Plante Moran and Blackman Kallick, two of Chicago’s biggest accounting firms, will merge effective July 1, 2012.
Together, the two firms employ 2,000 staff members in 22 offices in Illinois, Michigan and Ohio, and three offices internationally. Combined revenue for the firms in 2011 was approximately $375 million. Plante Moran, based in Southfield, Mich., ranked 12th on Accounting Today's 2012 list of the Top 100 Firms, while Blackman Kallick, based in Chicago, ranked 57th.
The combined firm will have three Chicago-area offices serving more than 5,000 clients, primarily in the manufacturing, real estate and construction, financial institutions, private equity and venture capital, not-for-profit, services and technology industries. In addition, the firm has offices in Shanghai, China; Monterrey, Mexico; and Mumbai, India.
The combined firm will be known as Plante Moran in about six months. Until then, both firm names will be used in the combination with a special co-branded logo.
“From our perspective, the compelling factors were the suite of services they [Plante Moran] offer in the consulting area, especially manufacturing, which is our largest area of concentration,” said Blackman Kallick managing partner Steven Schneider, who will oversee the newly joined offices in downtown Chicago. “Many of these services we had to refer outside the firm. We have been looking at building these services out and decided that synergistically we could plug right into what Plante Moran has to offer.”
“It’s a great thing for the Chicago market, both for our clients and our staff,” said Plante Moran managing partner Gordon Krater. “We can grow faster together than apart. They were our best competitor.”
Two other areas of synergy the merger offers are in private equity practice and not-for-profit areas. “Our focus is on social service agencies and trade associations, while Plante has a big presence in higher education,” Schneider noted.
“Our vision is to be the major firm serving the major market in the middle of the country,” said Krater. “We would grow 9 or 10 percent this year without the merger. This is about two strong firms that combined will grow faster together. The compelling case for the merger is not out of need, but out of strength.”
“Middle-market companies are a leading indicator of America’s future competitiveness,” Krater added. “Middle-market companies today require a higher level of sophistication and expertise in dealing with the complex issues they face as they expand globally, meet new competitors, grapple with financing alternatives, and plan for succession. Our combination establishes us as a top resource in Chicago focused on this vital middle-market segment.”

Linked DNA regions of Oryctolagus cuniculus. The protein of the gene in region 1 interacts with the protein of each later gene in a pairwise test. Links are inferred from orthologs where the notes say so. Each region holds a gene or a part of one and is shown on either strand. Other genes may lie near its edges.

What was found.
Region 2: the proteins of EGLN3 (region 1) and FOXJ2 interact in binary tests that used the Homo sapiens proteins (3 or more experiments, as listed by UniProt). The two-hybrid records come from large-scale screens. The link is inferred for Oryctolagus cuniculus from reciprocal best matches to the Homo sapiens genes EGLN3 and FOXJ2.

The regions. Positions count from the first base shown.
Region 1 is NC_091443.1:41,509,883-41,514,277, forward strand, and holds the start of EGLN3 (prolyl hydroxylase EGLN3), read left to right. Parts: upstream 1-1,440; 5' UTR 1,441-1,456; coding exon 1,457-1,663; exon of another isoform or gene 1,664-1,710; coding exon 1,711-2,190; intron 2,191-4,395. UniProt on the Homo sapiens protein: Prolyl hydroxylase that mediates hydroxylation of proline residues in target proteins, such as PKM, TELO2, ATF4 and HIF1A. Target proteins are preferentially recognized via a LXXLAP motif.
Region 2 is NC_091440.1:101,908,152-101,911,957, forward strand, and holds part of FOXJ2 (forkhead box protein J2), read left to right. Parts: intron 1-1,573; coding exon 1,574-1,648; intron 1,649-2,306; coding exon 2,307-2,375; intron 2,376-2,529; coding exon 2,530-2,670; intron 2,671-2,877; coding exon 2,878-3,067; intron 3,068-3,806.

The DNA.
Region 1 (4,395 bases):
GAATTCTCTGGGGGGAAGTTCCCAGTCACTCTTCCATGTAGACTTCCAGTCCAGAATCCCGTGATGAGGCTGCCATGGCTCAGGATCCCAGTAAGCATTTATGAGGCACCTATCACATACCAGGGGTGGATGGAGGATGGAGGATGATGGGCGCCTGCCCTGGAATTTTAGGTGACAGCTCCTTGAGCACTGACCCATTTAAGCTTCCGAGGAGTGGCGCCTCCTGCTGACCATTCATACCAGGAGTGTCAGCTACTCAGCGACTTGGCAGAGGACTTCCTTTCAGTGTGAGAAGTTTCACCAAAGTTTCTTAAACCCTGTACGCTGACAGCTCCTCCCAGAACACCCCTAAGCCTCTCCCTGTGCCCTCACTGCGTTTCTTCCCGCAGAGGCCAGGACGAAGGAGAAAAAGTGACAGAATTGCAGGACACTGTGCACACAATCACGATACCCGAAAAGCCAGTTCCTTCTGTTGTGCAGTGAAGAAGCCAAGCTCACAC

As part of its commitment to the community, the firm will promote Champions of Charity, a contest using social media to vote for a favorite local charity, kicking off on July 9, 2012. Based on the results, “we’ll be giving $25,000 to a local charity,” said Krater. “It gives us exposure and provides a way for us to give back to the community.”
The fit between the two firms couldn’t be better, according to Koltin Consulting Group, Inc. CEO Allan D. Koltin, who has consulted for both firms over the past decade. “Blackman Kallick overnight gets much more bandwidth, more industry expertise, and new products and services,” he said. “I really believe it gives them the arsenal to take revenue from $50 million to $100 million over the next five to seven years, by virtue of the deeper industry niches. For Plante Moran, this puts them on the map in a big way. They become the seventh largest CPA firm in Chicago.”
Blackman Kallick, as the largest independent CPA firm in Chicago, was in great demand as a merger candidate from other firms, observed Koltin. “Up till now, Blackman Kallick said ‘no’ to everyone,” he said.
Two things made the merger with Plante Moran desirable, Koltin indicated. “First, there is an access to product and service mix and a deeper industry niche that Blackman didn’t already have,” he said. “Second, Blackman is deeply committed to their people, and felt the culture of how Plante Moran treats its people would be a great fit. The partners wanted to make sure it would not only be a fit for their clients, but for their people. They probably could not have found a better culture of how to treat people than Plante Moran. If the late Dan Fensin, the former managing partner of Blackman Kallick, were looking down, he would have a big smile on his face, because Plante Moran was always a firm he admired and wanted to be like.”
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